By Laura Hazard Owen
Countering science denialism. Arguing with the anti-vaxxers/flat earthers/climate change deniers may feel futile, but research just published in Nature Human Behaviour suggests that it’s actually worth it and can be effective.
Philipp Schmid and Cornelia Betsch of the University of Erfurt in Germany conducted six experiments, online with 1,773 subjects, to see how to “counter arguments of denial at the very moment that they reach an audience, that is, rebutting deniers in public discussions.” These discussions may take place on social media or TV. “Science advocates” have often been reluctant to enter into these discussions at all, worrying they’ll do more harm than good. Here’s what Schmid and Betsch tested, per a write-up of their research by Sander van der Linden, also published in Nature:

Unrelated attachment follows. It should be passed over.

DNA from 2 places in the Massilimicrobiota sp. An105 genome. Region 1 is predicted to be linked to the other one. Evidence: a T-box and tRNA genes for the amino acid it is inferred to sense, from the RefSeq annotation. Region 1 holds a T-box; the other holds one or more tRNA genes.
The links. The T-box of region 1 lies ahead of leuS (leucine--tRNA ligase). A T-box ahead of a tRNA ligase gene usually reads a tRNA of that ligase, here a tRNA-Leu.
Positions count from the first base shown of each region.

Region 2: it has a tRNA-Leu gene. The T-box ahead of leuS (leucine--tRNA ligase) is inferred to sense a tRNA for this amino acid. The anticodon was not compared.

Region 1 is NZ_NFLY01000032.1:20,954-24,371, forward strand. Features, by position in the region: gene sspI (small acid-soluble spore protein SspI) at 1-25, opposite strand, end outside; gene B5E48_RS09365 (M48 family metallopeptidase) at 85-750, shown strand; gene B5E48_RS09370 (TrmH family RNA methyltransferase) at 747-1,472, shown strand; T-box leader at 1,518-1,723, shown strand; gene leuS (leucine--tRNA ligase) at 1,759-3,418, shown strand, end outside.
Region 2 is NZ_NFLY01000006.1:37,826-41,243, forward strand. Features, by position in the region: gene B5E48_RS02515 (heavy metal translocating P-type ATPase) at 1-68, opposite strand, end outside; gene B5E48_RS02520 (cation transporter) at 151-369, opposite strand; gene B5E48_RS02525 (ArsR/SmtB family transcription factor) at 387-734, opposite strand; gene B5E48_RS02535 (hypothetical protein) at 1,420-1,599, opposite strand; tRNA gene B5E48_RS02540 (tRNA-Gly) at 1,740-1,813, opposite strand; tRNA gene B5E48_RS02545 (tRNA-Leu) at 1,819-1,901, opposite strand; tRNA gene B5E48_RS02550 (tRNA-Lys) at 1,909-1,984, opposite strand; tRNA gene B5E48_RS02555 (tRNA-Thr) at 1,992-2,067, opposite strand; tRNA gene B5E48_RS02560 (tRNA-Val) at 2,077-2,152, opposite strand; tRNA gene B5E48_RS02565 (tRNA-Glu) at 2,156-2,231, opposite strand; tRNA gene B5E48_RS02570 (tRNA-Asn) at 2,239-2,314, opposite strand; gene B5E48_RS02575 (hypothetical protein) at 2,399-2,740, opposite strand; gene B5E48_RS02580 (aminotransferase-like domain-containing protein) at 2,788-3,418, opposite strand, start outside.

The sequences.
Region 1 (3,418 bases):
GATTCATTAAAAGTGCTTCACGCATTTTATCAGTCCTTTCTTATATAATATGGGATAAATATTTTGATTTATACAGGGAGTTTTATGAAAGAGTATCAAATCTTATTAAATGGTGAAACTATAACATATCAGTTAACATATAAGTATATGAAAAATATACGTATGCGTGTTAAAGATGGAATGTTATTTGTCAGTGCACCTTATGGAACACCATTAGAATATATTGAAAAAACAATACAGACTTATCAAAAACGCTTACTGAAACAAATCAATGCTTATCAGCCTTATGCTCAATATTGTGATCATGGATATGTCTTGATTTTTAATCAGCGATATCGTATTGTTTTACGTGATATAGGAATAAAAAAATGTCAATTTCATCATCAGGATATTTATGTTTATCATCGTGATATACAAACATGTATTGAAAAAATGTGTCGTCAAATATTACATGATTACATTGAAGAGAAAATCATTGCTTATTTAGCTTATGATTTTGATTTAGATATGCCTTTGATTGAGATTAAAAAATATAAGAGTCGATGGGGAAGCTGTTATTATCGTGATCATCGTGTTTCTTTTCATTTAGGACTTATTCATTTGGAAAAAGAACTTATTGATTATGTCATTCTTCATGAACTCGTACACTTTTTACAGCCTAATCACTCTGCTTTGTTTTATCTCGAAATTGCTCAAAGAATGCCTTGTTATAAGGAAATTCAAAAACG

All participants were first exposed to an interview with a science denier. Afterwards, they were randomly assigned to a topic-based rebuttal, a technique-based rebuttal or both. A topic-based rebuttal presented the reader with scientific facts countering the misinformation, and the technique-based rebuttal exposed the logical fallacies in the deniers’ persuasion technique. Thus, depending the exact condition, a science advocate was either present or absent and (if present) responded to the denier using a topic-based rebuttal, a technique-based rebuttal or a combination of both approaches. Attitudes towards vaccines and intentions to vaccinate were measured both before and after exposure. Attitudes and intentions to mitigate climate change were measured in the same way.
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